M. Saravanan’s Tamil directorial debut was 2011’s almost two and a half hour road safety PSA in the form of ‘Engeyum Eppothum’ - a charming yet tragic tale of two couples, soured in the final moment by the ending title card. The film was met with positive reception, however Saravanan has slipped into relative obscurity since. His latest release is the Trisha starrer ‘Raangi,’ an ambitious but divisive action thriller.
The film follows Thaiyal Nayagi, a fiery but unsatisfied online journalist who feels her work is insincere and unimportant. The film opens with Thaiyal Nayagi being arrested in turn by the police, CBI and the FBI, and being taken to a remote location for interrogation. A flashback to a few weeks prior reveals the strange sequence of events which led her to this situation. A tale involving catfishing, blackmail and corruption unfolds.
The cast is a mixed bag. Trisha has proved herself a solid actress in recent ventures such as ‘96’ and ‘Ponniyin Selvan,’ so it is a safe assumption that it is under Saravanan’s unfocused direction that we do not witness what could be potentially some of her best work. Lizzie Antony continues to be a great supporting actress. The weakest performance was Bekzod Abdumalikov as Aalim, a role which could have been star-making but he instead spends a major chunk of screen time running around the screen ecstatically in slow motion.
The biggest drawback to the film is - despite its unique plot - the hashed execution. The cinematography is decent: there are moments of POV, interesting instances of framing, a freely roaming camera which choicely picks out its shots, and some strong landscape images. The colour grading deserves a special mention, as the subtle and fine picks for visual tone exhibit restraint. However, the film falls apart at simpler hurdles. The screenplay and dialogue are clumsy. We are introduced to an interesting, independent female lead who very quickly becomes two dimensional. Trisha employs a pensive look for an uncomfortable amount of runtime, and badly placed voiceover narration explains her thoughts.
A major issue is the certainty with which ‘Raangi’ delivers its plot; there is a lot of room for thematic exploration, none of which it undertakes. The film races from one event to the next. It flags up many ethical issues, all of which it glosses over. There is no time spent pondering on the causes or repercussions of any situation experienced or decision made by the heroine - she is steadfast in her beliefs, and acts accordingly. A more nuanced film would have built character as Thaiyal Nayagi wrestles with these conundrums. Instead, the film wastes precious time on over choreographed, uninspired action set pieces and dodgy CGI, which are staggeringly less interesting than the core problems.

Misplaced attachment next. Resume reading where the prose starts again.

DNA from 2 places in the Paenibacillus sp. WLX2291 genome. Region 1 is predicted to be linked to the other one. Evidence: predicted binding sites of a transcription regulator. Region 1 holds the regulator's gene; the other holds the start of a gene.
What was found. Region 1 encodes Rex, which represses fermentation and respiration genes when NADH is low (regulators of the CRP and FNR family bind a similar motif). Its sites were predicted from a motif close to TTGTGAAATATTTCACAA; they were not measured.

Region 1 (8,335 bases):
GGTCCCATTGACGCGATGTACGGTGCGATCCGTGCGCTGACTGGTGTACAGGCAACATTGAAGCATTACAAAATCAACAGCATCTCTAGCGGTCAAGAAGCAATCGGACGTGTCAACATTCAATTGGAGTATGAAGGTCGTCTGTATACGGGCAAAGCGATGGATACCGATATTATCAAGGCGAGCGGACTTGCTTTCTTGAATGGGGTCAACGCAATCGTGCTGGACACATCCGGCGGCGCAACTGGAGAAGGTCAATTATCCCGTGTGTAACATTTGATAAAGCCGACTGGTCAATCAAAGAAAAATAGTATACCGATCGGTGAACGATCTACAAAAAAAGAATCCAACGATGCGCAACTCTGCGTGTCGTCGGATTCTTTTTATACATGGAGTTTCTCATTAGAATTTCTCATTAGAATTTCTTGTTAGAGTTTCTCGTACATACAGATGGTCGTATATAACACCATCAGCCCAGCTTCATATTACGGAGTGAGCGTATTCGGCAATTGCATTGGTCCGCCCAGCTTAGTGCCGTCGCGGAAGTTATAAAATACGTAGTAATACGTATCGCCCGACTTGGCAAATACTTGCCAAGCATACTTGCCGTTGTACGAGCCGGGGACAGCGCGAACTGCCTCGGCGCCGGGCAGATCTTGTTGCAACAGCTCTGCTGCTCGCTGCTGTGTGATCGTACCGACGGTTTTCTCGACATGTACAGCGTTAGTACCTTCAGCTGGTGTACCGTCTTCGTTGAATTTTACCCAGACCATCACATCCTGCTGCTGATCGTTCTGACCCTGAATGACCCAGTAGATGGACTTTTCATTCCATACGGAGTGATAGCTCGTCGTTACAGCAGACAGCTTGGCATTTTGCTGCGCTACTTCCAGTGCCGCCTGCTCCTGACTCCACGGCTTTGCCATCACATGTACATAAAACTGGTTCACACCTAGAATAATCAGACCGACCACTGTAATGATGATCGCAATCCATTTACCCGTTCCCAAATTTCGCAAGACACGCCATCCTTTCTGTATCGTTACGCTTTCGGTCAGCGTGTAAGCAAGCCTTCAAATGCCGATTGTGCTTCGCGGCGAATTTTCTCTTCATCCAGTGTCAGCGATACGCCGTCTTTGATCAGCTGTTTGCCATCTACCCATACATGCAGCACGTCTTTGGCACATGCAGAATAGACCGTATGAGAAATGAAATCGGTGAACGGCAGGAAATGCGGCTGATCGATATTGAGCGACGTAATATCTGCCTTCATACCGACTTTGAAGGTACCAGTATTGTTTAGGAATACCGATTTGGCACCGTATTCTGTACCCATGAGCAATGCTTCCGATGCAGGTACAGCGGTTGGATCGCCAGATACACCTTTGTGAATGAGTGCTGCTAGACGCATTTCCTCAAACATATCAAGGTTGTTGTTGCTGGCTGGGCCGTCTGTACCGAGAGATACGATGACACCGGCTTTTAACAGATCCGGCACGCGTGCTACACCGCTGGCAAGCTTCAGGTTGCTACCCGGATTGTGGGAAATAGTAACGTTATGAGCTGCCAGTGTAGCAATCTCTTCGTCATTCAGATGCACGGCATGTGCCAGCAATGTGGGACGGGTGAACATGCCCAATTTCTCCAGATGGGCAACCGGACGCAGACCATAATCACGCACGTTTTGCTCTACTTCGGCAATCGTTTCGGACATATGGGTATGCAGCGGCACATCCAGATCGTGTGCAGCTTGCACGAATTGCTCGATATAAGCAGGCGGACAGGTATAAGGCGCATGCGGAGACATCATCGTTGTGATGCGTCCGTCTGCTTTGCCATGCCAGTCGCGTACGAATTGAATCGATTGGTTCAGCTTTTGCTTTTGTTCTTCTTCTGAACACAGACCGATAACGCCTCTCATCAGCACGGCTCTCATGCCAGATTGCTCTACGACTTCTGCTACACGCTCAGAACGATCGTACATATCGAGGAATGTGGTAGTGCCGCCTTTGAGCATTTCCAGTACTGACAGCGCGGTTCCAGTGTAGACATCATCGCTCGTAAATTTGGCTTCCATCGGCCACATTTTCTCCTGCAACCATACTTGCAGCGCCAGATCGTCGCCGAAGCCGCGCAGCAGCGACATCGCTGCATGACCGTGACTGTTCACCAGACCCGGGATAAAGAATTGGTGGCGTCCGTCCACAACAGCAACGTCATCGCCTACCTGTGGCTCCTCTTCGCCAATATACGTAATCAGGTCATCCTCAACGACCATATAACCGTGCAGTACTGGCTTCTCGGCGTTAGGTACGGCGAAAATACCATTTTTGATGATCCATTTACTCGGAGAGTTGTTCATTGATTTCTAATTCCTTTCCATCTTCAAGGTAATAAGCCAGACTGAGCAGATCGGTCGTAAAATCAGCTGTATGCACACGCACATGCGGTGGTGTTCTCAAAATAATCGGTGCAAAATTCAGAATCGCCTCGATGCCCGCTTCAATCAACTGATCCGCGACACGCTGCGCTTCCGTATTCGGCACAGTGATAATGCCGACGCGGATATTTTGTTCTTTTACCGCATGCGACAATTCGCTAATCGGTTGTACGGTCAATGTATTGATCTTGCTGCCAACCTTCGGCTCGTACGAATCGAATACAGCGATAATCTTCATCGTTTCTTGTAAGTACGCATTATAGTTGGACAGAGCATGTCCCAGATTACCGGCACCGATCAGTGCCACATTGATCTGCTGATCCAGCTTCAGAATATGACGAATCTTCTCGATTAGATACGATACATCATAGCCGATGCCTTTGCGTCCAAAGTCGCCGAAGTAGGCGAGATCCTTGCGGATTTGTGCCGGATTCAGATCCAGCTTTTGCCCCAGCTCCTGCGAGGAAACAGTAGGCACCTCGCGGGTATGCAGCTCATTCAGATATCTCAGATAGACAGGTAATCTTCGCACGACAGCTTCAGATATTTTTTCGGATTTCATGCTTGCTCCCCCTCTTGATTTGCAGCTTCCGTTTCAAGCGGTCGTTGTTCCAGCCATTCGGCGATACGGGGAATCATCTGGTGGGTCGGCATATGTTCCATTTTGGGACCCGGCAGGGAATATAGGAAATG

Another massive setback is the score by C. Sathya. The background music does not elevate the onscreen antics, instead unwelcomely looming in the corner with quiet but out-of-place strings. There is one song sequence in the film, which sticks out sorely and feels tone-deaf conceptually.
Overall, the core concept of ‘Raangi’ could have made for an enthralling and morally conflicting drama. Instead, Saravanan botches the delivery and presents a sloppy shell of a great film. Although it is not the best of the Tamil films currently available in the cinema, it is the most interesting and thought provoking. The subject matter has enough to think about on the scale of a film one would come across at the Cannes Film Festival (for which story writer AR Murugadoss should be lauded), but is executed in a B-movie manner. It is a disappointment to watch a potentially rich concept be mishandled to this extent.
Krishna's rating: 2 stars
Official trailer for the film below.
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